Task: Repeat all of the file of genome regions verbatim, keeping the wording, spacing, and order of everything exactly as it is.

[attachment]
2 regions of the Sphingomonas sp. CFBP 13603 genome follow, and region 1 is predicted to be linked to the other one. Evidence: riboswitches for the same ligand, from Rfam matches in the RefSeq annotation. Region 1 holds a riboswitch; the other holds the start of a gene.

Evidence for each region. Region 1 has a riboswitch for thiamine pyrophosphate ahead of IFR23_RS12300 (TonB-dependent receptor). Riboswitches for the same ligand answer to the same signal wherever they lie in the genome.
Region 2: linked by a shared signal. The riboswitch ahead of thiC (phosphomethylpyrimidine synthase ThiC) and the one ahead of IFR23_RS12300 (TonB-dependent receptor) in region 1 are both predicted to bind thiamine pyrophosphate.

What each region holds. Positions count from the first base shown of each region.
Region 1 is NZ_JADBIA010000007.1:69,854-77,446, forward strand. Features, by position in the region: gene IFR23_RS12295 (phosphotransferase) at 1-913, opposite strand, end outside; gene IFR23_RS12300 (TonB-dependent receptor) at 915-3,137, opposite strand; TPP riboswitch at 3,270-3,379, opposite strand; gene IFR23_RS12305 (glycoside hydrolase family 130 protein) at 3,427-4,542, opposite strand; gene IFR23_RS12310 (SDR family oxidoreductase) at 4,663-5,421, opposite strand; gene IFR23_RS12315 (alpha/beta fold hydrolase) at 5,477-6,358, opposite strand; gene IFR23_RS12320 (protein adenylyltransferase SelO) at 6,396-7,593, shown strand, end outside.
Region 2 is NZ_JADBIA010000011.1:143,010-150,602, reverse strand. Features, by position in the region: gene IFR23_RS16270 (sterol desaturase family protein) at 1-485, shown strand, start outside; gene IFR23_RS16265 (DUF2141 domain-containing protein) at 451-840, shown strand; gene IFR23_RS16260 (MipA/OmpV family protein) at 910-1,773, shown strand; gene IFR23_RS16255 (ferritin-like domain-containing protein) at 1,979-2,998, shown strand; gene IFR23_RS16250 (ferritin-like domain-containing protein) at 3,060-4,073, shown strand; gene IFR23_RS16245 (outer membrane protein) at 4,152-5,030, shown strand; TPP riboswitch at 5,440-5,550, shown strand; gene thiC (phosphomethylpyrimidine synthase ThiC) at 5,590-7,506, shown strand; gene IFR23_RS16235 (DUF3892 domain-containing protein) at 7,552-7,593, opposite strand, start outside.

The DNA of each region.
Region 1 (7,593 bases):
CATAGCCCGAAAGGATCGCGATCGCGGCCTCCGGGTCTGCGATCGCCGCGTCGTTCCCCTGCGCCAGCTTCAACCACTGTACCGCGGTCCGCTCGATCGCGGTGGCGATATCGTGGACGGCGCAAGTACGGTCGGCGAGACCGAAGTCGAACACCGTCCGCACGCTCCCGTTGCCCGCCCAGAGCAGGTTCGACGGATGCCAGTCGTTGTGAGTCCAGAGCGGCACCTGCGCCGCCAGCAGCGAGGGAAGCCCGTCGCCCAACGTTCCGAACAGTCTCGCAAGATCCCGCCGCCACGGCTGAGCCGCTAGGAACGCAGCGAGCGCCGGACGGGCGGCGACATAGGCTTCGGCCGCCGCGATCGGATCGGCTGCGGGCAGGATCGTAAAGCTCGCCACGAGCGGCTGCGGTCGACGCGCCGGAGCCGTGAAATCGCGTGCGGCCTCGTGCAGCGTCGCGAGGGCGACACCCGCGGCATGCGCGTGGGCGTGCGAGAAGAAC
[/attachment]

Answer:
2 regions of the Sphingomonas sp. CFBP 13603 genome follow, and region 1 is predicted to be linked to the other one. Evidence: riboswitches for the same ligand, from Rfam matches in the RefSeq annotation. Region 1 holds a riboswitch; the other holds the start of a gene.

Evidence for each region. Region 1 has a riboswitch for thiamine pyrophosphate ahead of IFR23_RS12300 (TonB-dependent receptor). Riboswitches for the same ligand answer to the same signal wherever they lie in the genome.
Region 2: linked by a shared signal. The riboswitch ahead of thiC (phosphomethylpyrimidine synthase ThiC) and the one ahead of IFR23_RS12300 (TonB-dependent receptor) in region 1 are both predicted to bind thiamine pyrophosphate.

What each region holds. Positions count from the first base shown of each region.
Region 1 is NZ_JADBIA010000007.1:69,854-77,446, forward strand. Features, by position in the region: gene IFR23_RS12295 (phosphotransferase) at 1-913, opposite strand, end outside; gene IFR23_RS12300 (TonB-dependent receptor) at 915-3,137, opposite strand; TPP riboswitch at 3,270-3,379, opposite strand; gene IFR23_RS12305 (glycoside hydrolase family 130 protein) at 3,427-4,542, opposite strand; gene IFR23_RS12310 (SDR family oxidoreductase) at 4,663-5,421, opposite strand; gene IFR23_RS12315 (alpha/beta fold hydrolase) at 5,477-6,358, opposite strand; gene IFR23_RS12320 (protein adenylyltransferase SelO) at 6,396-7,593, shown strand, end outside.
Region 2 is NZ_JADBIA010000011.1:143,010-150,602, reverse strand. Features, by position in the region: gene IFR23_RS16270 (sterol desaturase family protein) at 1-485, shown strand, start outside; gene IFR23_RS16265 (DUF2141 domain-containing protein) at 451-840, shown strand; gene IFR23_RS16260 (MipA/OmpV family protein) at 910-1,773, shown strand; gene IFR23_RS16255 (ferritin-like domain-containing protein) at 1,979-2,998, shown strand; gene IFR23_RS16250 (ferritin-like domain-containing protein) at 3,060-4,073, shown strand; gene IFR23_RS16245 (outer membrane protein) at 4,152-5,030, shown strand; TPP riboswitch at 5,440-5,550, shown strand; gene thiC (phosphomethylpyrimidine synthase ThiC) at 5,590-7,506, shown strand; gene IFR23_RS16235 (DUF3892 domain-containing protein) at 7,552-7,593, opposite strand, start outside.

The DNA of each region.
Region 1 (7,593 bases):
CATAGCCCGAAAGGATCGCGATCGCGGCCTCCGGGTCTGCGATCGCCGCGTCGTTCCCCTGCGCCAGCTTCAACCACTGTACCGCGGTCCGCTCGATCGCGGTGGCGATATCGTGGACGGCGCAAGTACGGTCGGCGAGACCGAAGTCGAACACCGTCCGCACGCTCCCGTTGCCCGCCCAGAGCAGGTTCGACGGATGCCAGTCGTTGTGAGTCCAGAGCGGCACCTGCGCCGCCAGCAGCGAGGGAAGCCCGTCGCCCAACGTTCCGAACAGTCTCGCAAGATCCCGCCGCCACGGCTGAGCCGCTAGGAACGCAGCGAGCGCCGGACGGGCGGCGACATAGGCTTCGGCCGCCGCGATCGGATCGGCTGCGGGCAGGATCGTAAAGCTCGCCACGAGCGGCTGCGGTCGACGCGCCGGAGCCGTGAAATCGCGTGCGGCCTCGTGCAGCGTCGCGAGGGCGACACCCGCGGCATGCGCGTGGGCGTGCGAGAAGAAC